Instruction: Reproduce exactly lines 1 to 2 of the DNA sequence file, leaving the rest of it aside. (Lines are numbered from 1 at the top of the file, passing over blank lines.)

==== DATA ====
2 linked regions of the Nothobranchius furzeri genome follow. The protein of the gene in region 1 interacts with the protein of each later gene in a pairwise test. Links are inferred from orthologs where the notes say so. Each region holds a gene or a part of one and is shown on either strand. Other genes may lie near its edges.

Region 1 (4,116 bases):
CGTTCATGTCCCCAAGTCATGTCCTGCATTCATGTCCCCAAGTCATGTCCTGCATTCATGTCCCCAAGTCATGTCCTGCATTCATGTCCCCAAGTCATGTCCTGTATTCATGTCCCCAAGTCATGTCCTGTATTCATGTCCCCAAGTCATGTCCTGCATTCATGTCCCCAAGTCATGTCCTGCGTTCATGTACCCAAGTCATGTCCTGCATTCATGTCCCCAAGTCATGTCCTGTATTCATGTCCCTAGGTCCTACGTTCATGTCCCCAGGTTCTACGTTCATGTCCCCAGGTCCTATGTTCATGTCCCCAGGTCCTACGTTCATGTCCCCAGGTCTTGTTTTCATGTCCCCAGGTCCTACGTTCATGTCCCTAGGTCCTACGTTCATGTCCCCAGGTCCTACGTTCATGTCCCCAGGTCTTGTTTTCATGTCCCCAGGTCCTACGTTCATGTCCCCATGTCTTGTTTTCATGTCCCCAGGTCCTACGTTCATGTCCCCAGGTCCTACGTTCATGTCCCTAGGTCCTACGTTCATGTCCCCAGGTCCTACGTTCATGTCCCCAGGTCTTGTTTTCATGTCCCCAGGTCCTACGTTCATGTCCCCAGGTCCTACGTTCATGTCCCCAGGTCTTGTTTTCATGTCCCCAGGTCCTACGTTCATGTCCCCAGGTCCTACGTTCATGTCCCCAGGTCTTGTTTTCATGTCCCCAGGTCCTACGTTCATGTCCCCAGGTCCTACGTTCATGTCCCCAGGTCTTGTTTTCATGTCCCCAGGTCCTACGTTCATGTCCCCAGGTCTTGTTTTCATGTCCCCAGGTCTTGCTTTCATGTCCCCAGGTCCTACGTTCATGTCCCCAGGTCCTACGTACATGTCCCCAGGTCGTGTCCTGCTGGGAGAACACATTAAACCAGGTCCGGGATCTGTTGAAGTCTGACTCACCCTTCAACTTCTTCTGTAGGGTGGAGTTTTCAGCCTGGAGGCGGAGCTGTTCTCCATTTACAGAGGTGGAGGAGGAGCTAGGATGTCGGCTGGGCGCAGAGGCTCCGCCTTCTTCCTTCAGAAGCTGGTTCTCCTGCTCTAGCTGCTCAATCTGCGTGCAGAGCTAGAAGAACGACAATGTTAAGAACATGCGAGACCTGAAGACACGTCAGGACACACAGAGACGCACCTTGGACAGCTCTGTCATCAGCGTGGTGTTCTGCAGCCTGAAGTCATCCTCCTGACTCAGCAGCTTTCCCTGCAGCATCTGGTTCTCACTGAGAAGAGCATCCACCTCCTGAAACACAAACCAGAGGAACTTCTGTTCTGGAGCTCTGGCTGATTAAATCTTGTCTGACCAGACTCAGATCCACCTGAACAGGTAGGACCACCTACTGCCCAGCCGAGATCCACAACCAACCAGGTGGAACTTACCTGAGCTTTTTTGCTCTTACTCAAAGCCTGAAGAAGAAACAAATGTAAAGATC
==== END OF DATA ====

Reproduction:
2 linked regions of the Nothobranchius furzeri genome follow. The protein of the gene in region 1 interacts with the protein of each later gene in a pairwise test. Links are inferred from orthologs where the notes say so. Each region holds a gene or a part of one and is shown on either strand. Other genes may lie near its edges.

Region 1 (4,116 bases):